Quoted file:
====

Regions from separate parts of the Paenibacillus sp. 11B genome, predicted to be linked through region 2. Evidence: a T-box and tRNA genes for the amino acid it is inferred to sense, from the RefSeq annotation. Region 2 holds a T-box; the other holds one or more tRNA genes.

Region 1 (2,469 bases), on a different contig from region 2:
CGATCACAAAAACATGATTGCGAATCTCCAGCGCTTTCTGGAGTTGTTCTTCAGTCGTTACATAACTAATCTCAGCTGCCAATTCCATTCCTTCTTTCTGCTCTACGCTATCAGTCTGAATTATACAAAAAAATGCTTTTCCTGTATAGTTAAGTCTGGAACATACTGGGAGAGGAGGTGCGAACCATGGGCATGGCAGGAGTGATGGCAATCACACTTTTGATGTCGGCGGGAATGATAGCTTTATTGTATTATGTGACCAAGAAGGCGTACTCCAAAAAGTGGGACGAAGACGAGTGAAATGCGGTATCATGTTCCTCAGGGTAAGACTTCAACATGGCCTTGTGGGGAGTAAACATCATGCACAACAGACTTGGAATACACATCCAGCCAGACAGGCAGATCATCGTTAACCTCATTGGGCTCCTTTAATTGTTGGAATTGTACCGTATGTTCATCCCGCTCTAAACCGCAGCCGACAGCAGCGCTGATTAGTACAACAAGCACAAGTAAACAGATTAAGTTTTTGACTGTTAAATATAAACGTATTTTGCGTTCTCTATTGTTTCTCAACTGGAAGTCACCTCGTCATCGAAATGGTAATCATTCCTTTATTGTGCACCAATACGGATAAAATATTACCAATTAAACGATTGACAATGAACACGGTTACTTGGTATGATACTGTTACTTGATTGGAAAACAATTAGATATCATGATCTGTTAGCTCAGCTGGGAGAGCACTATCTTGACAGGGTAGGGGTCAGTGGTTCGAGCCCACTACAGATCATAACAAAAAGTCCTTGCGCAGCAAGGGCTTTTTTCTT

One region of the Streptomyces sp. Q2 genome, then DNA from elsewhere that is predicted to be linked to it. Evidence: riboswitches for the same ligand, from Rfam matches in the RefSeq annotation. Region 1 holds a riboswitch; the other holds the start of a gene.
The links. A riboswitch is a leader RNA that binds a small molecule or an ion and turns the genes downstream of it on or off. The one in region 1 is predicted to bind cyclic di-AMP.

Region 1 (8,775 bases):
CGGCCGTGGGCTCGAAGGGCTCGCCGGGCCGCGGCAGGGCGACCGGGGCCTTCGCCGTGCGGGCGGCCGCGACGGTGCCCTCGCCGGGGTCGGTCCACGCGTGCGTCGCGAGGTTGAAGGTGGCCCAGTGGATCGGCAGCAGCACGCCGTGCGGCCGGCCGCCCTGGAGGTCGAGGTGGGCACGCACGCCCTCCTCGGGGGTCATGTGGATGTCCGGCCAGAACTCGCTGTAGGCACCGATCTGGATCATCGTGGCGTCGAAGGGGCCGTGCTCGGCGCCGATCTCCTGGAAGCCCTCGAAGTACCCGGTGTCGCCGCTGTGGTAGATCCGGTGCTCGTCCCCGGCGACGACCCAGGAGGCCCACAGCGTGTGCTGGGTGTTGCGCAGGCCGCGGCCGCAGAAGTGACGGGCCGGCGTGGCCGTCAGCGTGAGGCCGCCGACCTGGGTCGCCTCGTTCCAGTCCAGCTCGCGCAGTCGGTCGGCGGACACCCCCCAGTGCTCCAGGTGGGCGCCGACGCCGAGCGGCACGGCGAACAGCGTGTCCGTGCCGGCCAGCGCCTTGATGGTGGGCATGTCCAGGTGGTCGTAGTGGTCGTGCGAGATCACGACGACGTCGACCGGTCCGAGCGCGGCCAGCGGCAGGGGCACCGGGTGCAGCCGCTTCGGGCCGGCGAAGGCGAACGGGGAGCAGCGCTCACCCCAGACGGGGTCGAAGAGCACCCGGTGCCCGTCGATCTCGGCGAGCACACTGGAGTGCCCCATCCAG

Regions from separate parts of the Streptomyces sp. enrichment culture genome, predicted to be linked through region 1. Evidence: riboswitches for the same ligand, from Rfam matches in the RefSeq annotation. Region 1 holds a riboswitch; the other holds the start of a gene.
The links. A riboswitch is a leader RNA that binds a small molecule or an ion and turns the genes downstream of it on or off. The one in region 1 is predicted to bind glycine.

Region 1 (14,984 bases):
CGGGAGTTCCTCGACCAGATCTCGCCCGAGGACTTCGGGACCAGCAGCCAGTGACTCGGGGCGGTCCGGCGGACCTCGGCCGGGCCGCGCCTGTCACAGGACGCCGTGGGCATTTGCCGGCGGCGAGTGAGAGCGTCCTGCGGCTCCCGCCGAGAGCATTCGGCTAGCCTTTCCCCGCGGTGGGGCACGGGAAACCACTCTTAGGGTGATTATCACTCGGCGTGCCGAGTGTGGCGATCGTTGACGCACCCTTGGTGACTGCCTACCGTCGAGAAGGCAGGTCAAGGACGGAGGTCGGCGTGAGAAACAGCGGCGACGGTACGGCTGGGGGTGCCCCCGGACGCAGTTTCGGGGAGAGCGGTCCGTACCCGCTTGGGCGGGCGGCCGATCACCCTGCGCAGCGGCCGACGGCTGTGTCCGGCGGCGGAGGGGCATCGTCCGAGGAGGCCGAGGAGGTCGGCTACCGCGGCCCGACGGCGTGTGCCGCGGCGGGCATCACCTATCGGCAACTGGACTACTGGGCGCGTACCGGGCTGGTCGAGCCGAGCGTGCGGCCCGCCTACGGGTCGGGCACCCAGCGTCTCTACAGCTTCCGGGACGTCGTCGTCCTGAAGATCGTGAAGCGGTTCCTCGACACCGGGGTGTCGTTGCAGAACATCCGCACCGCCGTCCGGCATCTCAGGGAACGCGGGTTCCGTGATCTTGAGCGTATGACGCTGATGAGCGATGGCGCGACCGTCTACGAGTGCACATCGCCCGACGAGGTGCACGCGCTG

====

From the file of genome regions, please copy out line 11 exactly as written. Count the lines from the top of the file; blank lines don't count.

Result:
CGGGAGTTCCTCGACCAGATCTCGCCCGAGGACTTCGGGACCAGCAGCCAGTGACTCGGGGCGGTCCGGCGGACCTCGGCCGGGCCGCGCCTGTCACAGGACGCCGTGGGCATTTGCCGGCGGCGAGTGAGAGCGTCCTGCGGCTCCCGCCGAGAGCATTCGGCTAGCCTTTCCCCGCGGTGGGGCACGGGAAACCACTCTTAGGGTGATTATCACTCGGCGTGCCGAGTGTGGCGATCGTTGACGCACCCTTGGTGACTGCCTACCGTCGAGAAGGCAGGTCAAGGACGGAGGTCGGCGTGAGAAACAGCGGCGACGGTACGGCTGGGGGTGCCCCCGGACGCAGTTTCGGGGAGAGCGGTCCGTACCCGCTTGGGCGGGCGGCCGATCACCCTGCGCAGCGGCCGACGGCTGTGTCCGGCGGCGGAGGGGCATCGTCCGAGGAGGCCGAGGAGGTCGGCTACCGCGGCCCGACGGCGTGTGCCGCGGCGGGCATCACCTATCGGCAACTGGACTACTGGGCGCGTACCGGGCTGGTCGAGCCGAGCGTGCGGCCCGCCTACGGGTCGGGCACCCAGCGTCTCTACAGCTTCCGGGACGTCGTCGTCCTGAAGATCGTGAAGCGGTTCCTCGACACCGGGGTGTCGTTGCAGAACATCCGCACCGCCGTCCGGCATCTCAGGGAACGCGGGTTCCGTGATCTTGAGCGTATGACGCTGATGAGCGATGGCGCGACCGTCTACGAGTGCACATCGCCCGACGAGGTGCACGCGCTG